Guidelines for extracorporeal cardiopulmonary resuscitation in children and adults: New ELSO statements in ASAIO Journal

 

(February 1, 2021) — Extracorporeal cardiopulmonary resuscitation (ECPR) is a potentially lifesaving treatment for patients in cardiac arrest when the circulation can’t be restored by conventional CPR. New guidelines for ECPR in adults and children, developed by the Extracorporeal Life Support Organization (ELSO), are presented by the ASAIO Journal, official journal of the American Society for Artificial Internal Organs. The journal is published in the Lippincott portfolio by Wolters Kluwer.

A specialized application of extracorporeal membrane oxygenation (ECMO), ECPR is increasingly being used to provide a chance for survival in patients with a broadening range of conditions. “This ELSO guideline is intended to be a practical guide to implementing ECPR and the early management following establishment of ECMO support,” according to the interim guideline statement for ECPR in adults. Alexander (Sacha) C. Richardson, BMBCh, MA, MRCP, FCICM, of The Alfred Hospital, Melbourne, Australia, is lead author of the adult guideline. Anne-Marie Guerguerian, MD, PhD, of the Hospital for Sick Children, Toronto, is lead author of the pediatric ECPR guideline.

 

New ELSO guidelines set standards for ECPR support

In ECPR, the patient’s circulation and gas exchange are restored using ECMO in the context of cardiopulmonary resuscitation measures. ECPR is performed as an emergency measure in selected patients with potentially treatable causes of cardiac arrest, but who don’t achieve return of spontaneous circulation with conventional CPR.

“By providing organ perfusion, [ECPR] provides time for the delivery of interventions necessary to regain an adequate native circulation,” Dr. Richardson and colleagues write. “ECPR is a time-sensitive, complex intervention that requires teamwork, clearly defined roles, and well-trained health care providers.”

While the availability and use of ECPR have been increasing, evidence to guide practice in key areas is still limited. Topics addressed in the new ELSO guidelines include:

  • Selection of patients who may benefit from ECPR, as well as the timing and location of this advanced life support technology
  • Approaches to cannulation: placement of the lines through which the patient’s blood will be routed out of the body through a vein, oxygenated outside the body, and returned through an artery (V-A ECMO)
  • Connection and establishment of ECPR support, including steps for care management after cardiac arrest
  • Initial care while the patient is on ECMO, including imaging studies to monitor the patient’s condition and prepare for any necessary tests and treatment
  • Weaning off ECMO: steps for removing the patient from extracorporeal life support and restoring natural circulation, if possible

The guidelines also address the process of developing an ECPR program, including resources, staff training and competency, and quality assurance. Use of ECPR also raises unique issues related to ethics and patient consent, as well as special considerations in patients with out-of-hospital cardiac arrest.

Children undergoing ECPR differ from adults in several ways: because many children who need ECPR are already hospitalized for congenital heart disease surgery, ECPR access and restoration of circulation can often be achieved more rapidly. Children generally have better survival and short-term outcomes after ECPR. However, in children as in adults, there are limited data on long-term outcomes.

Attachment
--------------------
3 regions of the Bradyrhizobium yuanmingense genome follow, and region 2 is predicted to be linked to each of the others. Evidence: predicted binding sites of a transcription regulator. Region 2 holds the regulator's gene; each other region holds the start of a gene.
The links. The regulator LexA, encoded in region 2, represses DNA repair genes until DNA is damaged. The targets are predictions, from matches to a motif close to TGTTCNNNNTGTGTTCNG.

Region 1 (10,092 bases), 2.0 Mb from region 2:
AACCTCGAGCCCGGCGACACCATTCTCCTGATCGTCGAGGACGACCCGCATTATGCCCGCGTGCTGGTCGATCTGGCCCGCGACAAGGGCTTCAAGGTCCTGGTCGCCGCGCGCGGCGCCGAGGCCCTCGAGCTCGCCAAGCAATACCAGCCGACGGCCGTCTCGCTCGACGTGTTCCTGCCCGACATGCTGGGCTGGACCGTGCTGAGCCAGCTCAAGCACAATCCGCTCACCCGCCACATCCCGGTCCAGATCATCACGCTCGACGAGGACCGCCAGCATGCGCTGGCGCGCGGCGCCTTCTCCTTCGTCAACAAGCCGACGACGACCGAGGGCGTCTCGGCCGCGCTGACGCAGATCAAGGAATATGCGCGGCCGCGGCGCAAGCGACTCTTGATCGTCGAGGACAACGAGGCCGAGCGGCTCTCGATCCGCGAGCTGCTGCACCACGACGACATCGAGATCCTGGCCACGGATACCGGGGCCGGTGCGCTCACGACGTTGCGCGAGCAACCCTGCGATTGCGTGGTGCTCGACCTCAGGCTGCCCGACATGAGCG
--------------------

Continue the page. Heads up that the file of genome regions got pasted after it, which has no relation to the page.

The two new ELSO statements were created by international, interdisciplinary teams. Recommendations are based on the best available research and on expert consensus where evidence is lacking, and will be updated as further evidence becomes available.

 

 

 

 

About ASAIO Journal

ASAIO Journal, the official publication of the American Society for Artificial Internal Organs, is in the forefront of artificial organ research and development. On the cutting edge of innovative technology, it features peer-reviewed articles of the highest quality that describe research, development, the most recent advances in the design of artificial organ devices and findings from initial testing. Published in eight issues annually, the ASAIO Journal features state-of-the-art investigations, laboratory and clinical trials, and discussions and opinions from experts around the world.

 

About Wolters Kluwer

Wolters Kluwer (WKL) is a global leader in professional information, software solutions, and services for the clinicians, nurses, accountants, lawyers, and tax, finance, audit, risk, compliance, and regulatory sectors. We help our customers make critical decisions every day by providing expert solutions that combine deep domain knowledge with advanced technology and services.

Wolters Kluwer reported 2019 annual revenues of €4.6 billion. The group serves customers in over 180 countries, maintains operations in over 40 countries, and employs approximately 19,000 people worldwide. The company is headquartered in Alphen aan den Rijn, the Netherlands.

Wolters Kluwer provides trusted clinical technology and evidence-based solutions that engage clinicians, patients, researchers and students with advanced clinical decision support, learning and research and clinical intelligence. For more information about our solutions, visit https://www.wolterskluwer.com/en/health and follow us on LinkedIn and Twitter @WKHealth.

For more information, visit http://www.wolterskluwer.com, follow us on Twitter, Facebook, LinkedIn, and YouTube.

 

 


Wolters Kluwer Health, 01.02.2021 (tB).

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